The attorneys of this practice group, headed by Michael Dolich, represent a number of insurance carriers and their planned community development association and property management company insureds in Pennsylvania and New Jersey in a wide range of matters. We understand the unique nature of community living and the impact of litigation on these communities and the associations which govern them.
We have handled litigation involving a variety of issues pertaining to condominium and homeowners’ associations and their insurance policies, including property damage claims, premises liability suits, directors and officers errors and omissions claims, waiver of subrogation claims, shareholders derivative actions and defamation suits. Among our representative cases are the following:
We successfully obtained summary judgment on behalf of a homeowners association in a suit filed by a unit owner who alleged there was an unfair board election. The claim was defeated by arguing that the unit owner did not have standing to sue. This is a strategy that corporations have used to obtain dismissals of shareholder derivative actions. In the context of community associations, the individual unit owner is analogous to a shareholder in a corporation. We argued, and the court agreed, that an aggrieved unit owner is not entitled to individually seek to remedy an association-wide issue unless the claim could be brought as a derivative action. As the matter proceeded, it became apparent that other association members were not aggrieved by the issue about which the plaintiff complained. Thus, the matter was dismissed.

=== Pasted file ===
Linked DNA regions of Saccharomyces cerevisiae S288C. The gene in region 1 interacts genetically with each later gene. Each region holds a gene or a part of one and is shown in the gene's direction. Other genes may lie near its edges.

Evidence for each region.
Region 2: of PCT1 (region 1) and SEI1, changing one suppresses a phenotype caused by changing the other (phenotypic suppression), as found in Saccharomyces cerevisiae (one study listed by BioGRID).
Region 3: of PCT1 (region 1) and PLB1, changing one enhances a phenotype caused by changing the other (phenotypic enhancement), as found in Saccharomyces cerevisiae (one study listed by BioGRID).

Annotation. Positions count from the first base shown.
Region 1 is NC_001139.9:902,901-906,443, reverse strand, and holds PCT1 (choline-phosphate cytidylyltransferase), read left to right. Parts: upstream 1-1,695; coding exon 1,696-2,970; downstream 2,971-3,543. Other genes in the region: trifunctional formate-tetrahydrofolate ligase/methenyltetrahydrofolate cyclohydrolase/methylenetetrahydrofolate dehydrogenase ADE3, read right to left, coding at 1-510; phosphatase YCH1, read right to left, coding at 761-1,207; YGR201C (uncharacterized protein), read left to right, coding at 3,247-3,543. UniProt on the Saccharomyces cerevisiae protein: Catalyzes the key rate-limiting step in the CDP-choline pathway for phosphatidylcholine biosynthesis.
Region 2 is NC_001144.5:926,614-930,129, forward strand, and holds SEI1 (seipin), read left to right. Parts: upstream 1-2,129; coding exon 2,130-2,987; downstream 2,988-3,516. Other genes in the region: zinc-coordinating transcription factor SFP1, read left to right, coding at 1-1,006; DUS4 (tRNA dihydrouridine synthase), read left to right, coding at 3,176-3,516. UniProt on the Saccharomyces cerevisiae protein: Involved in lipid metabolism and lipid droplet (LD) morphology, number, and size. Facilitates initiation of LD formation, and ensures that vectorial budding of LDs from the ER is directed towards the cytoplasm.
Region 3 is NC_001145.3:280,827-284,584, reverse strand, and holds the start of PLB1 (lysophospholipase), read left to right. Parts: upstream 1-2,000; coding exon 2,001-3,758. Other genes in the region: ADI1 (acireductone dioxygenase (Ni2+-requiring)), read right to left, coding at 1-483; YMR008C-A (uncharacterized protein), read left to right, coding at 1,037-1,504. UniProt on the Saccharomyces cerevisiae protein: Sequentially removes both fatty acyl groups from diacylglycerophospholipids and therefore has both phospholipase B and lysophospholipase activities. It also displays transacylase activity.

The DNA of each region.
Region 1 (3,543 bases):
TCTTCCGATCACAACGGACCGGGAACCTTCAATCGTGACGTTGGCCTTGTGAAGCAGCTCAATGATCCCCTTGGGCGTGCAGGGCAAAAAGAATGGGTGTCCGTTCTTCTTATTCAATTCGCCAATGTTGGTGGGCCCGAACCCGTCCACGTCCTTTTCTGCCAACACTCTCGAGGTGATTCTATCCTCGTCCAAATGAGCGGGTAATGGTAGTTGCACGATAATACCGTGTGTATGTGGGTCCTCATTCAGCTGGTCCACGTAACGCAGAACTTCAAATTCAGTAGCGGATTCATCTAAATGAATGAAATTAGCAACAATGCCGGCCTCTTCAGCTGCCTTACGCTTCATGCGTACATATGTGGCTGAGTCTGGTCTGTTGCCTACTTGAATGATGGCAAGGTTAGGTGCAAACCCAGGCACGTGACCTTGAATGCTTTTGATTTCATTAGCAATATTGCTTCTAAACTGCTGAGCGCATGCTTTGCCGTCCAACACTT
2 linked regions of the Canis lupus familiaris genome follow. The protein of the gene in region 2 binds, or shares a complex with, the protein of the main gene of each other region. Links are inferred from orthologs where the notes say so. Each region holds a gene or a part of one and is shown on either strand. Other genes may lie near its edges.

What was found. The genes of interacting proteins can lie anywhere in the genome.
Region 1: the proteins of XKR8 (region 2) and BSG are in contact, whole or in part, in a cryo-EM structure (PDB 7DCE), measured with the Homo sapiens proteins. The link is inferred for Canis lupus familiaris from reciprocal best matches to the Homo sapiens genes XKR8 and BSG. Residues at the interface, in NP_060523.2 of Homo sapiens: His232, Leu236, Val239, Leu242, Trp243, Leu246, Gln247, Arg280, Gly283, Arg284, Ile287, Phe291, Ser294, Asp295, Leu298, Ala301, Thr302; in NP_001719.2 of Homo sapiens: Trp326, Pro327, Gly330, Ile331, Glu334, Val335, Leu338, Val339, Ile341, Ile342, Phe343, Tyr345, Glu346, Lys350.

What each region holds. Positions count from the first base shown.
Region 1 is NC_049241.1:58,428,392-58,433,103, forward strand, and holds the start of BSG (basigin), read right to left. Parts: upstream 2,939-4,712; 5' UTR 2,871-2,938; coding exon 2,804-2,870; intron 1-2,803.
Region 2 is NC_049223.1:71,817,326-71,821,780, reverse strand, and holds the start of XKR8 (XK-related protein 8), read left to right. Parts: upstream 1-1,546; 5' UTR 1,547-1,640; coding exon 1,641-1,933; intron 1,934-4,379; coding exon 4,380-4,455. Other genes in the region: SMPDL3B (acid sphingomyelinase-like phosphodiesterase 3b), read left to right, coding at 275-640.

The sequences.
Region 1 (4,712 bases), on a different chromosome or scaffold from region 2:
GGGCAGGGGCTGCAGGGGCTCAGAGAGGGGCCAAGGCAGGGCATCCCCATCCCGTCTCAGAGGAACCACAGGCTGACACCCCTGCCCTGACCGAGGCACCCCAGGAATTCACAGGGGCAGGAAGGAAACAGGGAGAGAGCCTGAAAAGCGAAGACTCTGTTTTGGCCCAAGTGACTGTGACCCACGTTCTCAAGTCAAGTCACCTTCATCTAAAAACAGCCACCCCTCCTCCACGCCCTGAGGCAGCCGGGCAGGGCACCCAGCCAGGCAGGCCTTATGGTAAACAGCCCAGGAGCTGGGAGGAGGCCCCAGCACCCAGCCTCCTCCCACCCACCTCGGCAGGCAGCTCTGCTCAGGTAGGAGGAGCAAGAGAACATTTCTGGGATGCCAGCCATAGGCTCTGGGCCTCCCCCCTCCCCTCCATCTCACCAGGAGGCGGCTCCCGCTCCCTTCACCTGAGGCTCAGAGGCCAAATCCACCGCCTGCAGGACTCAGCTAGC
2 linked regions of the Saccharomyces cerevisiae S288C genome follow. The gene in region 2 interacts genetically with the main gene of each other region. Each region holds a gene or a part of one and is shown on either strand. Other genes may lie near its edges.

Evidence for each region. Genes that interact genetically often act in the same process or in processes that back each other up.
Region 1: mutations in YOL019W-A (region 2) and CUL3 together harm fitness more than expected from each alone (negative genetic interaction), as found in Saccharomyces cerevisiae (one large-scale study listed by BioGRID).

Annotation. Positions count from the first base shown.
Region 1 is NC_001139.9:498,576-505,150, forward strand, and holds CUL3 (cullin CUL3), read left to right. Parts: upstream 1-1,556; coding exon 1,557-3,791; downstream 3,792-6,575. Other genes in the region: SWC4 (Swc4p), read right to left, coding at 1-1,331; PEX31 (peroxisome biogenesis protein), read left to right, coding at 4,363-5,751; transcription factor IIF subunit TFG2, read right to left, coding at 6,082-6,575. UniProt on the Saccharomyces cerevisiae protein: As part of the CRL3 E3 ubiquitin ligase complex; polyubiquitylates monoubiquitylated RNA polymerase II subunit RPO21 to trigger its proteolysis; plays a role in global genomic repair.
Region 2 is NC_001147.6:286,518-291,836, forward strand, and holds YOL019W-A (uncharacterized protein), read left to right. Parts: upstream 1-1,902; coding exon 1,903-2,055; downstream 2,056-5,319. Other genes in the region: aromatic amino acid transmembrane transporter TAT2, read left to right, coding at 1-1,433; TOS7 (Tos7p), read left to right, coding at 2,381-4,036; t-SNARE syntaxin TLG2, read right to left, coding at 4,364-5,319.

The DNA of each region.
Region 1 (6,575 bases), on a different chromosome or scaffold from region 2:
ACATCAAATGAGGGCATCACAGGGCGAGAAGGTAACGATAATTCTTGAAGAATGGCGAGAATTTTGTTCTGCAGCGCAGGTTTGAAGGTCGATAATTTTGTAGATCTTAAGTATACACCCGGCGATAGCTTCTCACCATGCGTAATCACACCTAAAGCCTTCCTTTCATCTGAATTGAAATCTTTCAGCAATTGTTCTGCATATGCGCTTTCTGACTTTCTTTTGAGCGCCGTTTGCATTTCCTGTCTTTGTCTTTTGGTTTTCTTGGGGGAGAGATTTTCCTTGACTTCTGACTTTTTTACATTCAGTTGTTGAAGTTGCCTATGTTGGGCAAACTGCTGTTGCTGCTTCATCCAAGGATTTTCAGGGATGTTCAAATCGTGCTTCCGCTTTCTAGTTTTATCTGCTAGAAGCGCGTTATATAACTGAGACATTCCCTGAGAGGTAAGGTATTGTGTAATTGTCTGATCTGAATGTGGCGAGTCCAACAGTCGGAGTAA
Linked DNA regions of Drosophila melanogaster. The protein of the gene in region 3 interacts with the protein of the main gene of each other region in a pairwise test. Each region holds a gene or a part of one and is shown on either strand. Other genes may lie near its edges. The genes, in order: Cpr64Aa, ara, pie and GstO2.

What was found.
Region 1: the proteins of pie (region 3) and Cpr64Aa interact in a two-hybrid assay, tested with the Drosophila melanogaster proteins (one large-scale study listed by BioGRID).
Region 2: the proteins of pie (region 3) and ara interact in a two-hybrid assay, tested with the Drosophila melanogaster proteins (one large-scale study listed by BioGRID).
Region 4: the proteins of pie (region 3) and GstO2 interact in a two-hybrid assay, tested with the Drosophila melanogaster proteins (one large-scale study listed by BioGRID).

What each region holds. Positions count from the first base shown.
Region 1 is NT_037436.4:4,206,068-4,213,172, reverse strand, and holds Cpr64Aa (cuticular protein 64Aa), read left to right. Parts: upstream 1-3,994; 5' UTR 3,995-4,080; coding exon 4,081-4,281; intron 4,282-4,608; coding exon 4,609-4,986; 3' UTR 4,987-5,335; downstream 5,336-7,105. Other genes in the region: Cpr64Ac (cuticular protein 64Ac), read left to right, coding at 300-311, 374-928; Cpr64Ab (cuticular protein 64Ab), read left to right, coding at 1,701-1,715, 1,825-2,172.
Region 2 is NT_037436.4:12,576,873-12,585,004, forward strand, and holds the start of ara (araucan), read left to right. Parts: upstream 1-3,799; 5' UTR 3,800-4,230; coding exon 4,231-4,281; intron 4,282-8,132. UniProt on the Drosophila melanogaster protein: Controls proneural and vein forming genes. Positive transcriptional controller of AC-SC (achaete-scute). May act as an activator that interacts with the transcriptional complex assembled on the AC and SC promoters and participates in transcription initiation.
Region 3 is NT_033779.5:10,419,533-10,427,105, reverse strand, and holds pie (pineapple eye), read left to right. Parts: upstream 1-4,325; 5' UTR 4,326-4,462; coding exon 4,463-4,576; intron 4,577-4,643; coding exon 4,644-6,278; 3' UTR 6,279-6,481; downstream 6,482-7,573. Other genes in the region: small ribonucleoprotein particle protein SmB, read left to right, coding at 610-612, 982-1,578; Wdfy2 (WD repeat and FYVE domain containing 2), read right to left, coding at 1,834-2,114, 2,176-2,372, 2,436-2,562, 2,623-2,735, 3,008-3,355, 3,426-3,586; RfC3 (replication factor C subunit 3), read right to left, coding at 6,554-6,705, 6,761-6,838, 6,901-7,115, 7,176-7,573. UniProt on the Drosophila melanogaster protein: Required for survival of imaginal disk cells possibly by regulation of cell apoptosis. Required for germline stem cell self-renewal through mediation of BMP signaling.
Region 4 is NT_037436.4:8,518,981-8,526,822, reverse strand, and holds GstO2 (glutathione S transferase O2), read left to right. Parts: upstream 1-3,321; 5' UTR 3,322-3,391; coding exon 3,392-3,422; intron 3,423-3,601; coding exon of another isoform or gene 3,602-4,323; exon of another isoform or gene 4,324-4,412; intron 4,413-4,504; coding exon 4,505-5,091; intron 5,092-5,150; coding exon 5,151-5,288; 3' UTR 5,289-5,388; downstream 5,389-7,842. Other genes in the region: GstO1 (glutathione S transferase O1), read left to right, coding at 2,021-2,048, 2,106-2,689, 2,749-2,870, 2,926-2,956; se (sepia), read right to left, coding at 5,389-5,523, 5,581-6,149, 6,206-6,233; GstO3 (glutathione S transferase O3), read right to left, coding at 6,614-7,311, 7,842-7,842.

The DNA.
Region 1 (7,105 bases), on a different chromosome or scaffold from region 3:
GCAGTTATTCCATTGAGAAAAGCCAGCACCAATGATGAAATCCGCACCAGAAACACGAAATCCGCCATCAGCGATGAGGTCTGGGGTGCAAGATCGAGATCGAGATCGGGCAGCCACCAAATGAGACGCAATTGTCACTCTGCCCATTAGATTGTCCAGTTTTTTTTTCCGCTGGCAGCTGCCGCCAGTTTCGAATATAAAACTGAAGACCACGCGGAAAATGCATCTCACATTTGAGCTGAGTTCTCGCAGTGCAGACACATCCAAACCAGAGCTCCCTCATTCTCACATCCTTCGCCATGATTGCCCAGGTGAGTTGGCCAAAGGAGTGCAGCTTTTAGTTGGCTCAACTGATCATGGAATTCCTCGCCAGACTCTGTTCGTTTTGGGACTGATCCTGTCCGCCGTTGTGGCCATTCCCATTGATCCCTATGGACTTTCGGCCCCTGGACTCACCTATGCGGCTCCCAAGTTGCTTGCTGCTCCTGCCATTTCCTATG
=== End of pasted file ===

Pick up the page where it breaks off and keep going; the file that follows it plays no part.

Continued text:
We obtained a defense verdict on behalf of a homeowners association in a CEPA whistle-blower case. A former employee of the association had alleged that she was constructively terminated after disclosing what she viewed as an improper business relationship between a board member and a vendor of the association. The plaintiff presented evidence that the board member had not obtained three bids for the work, as required by the by-laws, but rather, had awarded association business to his friend, who had not submitted a bid. The jury found that the plaintiff was not constructively discharged and entered a verdict in favor of the board.
We successfully obtained summary judgment, which was affirmed on appeal, on behalf of a business condominium association based on a waiver of subrogation provision in the by-laws. The suit arose from a claim that the association was negligent in maintaining a common water pipe that leaked, causing water damage to the unit below. The appellate court had to determine the rights and responsibilities of the parties. The association’s by-laws required the association to carry insurance on the building and required the unit owners to carry insurance on their personal property. All policies were required to waive subrogation rights, cutting off the rights of the insurance companies to pursue actions against the parties responsible for damage. The court concluded that these provisions demonstrated that the condominium by-laws were validly drafted with the intent of preventing unit owners and the association from suing each other over damage to their respective properties.
For more information, contact Michael Dolich at email@example.com or 856-673-3462.